Less than seven months after the initial meeting of the Private Company Council (PCC), the Financial Accounting Standards Board (FASB) issued the first three PCC proposals on July 1 to address the complexity and cost of private company financial reporting. The three proposals, which have been issued for public comment as proposed Accounting Standards Updates (ASUs), include:
* PCC Issue 13-01A, Accounting for Identifiable Intangible Assets in a Business Combination, would allow private companies relief from the requirement to separately recognize certain intangible assets that are acquired in business combinations. The proposal addresses the concerns of private company stakeholders that the benefits of estimating the fair value of certain identifiable assets are outweighed by the cost and complexity of developing that information.
Under this proposal, a private company would have the option not to recognize an intangible asset separate from goodwill, unless that asset arises from a noncancelable contract or other legal right. However, the entity would have to disclose the nature of the identifiable intangible assets acquired but not recognized separately as a result of choosing the accounting alternative. If an entity elects this accounting alternative, it would apply it to all future business combinations.
The alternative guidance would typically result in fewer intangibles being recognized separately in a business combination, because intangibles that meet the current separabilty criterion in Accounting Standards Codification (ASC 805), Business Combinations, or that arise from cancelable contracts, would be included as a component of goodwill.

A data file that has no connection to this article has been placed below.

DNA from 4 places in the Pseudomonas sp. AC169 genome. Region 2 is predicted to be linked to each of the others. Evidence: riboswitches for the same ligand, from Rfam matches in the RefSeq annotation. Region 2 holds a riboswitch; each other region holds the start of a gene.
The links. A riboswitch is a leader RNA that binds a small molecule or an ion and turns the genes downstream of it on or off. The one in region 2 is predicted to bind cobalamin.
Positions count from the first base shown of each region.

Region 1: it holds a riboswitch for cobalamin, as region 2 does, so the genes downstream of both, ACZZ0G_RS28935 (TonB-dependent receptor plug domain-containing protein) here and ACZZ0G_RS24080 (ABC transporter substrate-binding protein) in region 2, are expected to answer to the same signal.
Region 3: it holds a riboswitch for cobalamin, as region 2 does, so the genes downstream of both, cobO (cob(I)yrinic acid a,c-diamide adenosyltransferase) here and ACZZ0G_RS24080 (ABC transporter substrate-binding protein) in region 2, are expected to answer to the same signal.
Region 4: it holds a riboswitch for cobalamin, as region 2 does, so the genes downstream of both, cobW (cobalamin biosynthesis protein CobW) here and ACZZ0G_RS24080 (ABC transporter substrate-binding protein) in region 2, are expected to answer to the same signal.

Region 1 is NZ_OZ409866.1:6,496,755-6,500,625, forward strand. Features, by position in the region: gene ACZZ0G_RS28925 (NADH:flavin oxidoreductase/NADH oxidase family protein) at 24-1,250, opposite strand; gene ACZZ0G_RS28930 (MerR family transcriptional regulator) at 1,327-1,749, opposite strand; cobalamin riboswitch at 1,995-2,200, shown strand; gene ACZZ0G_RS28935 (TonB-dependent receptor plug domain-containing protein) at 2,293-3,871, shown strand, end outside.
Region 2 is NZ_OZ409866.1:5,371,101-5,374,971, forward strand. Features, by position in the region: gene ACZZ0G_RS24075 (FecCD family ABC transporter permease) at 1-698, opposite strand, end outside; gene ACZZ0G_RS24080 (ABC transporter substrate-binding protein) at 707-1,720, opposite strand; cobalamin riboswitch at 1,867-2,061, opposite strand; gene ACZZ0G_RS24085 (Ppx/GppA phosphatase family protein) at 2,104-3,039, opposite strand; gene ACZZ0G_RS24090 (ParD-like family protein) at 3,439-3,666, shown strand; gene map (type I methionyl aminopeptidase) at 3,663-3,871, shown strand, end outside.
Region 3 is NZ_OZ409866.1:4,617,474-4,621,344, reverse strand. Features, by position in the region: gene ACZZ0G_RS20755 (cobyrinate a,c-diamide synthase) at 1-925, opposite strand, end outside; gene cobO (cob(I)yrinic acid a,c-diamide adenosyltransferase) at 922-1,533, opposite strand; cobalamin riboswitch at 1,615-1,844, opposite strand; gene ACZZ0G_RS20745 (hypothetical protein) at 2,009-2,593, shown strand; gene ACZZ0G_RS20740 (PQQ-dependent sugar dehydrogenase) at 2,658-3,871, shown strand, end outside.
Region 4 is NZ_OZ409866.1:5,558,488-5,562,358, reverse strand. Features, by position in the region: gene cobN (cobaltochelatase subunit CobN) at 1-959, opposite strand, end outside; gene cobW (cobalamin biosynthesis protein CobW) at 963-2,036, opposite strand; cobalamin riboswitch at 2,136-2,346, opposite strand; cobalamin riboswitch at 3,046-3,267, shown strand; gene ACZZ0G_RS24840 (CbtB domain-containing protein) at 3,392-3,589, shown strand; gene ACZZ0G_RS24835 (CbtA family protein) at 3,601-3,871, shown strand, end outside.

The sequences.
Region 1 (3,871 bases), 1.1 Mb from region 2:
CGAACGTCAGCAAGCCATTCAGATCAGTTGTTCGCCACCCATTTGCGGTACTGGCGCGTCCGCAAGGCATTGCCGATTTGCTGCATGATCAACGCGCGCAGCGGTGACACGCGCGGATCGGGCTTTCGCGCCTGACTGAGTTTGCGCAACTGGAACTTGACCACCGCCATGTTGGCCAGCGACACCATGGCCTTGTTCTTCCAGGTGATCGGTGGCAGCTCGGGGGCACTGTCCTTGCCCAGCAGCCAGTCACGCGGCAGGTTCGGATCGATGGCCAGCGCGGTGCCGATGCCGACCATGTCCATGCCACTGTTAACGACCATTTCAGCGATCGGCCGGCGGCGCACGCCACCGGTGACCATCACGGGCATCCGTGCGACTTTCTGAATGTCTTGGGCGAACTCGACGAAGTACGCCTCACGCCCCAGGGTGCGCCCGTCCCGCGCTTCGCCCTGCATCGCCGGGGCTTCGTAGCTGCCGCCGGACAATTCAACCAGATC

For instance, a noncontractual customer relationship, which is currently recognized as a separate intangible asset in many business combinations, would be subsumed into goodwill using the accounting alternative in the proposal.
Additionally, separate intangible assets that would be recognized under the alternative would be measured at fair value, but if the intangible asset relates to a noncancelable contract, only market participant assumptions about the remaining noncancelable term of the contract would be considered in the fair value measurement.
On the other hand, if the asset relates to a legal right, the fair value measurement would involve all market participant assumptions.
With some exceptions, comment letters have generally been favorable toward the proposal.
* PCC Issue 13-01B...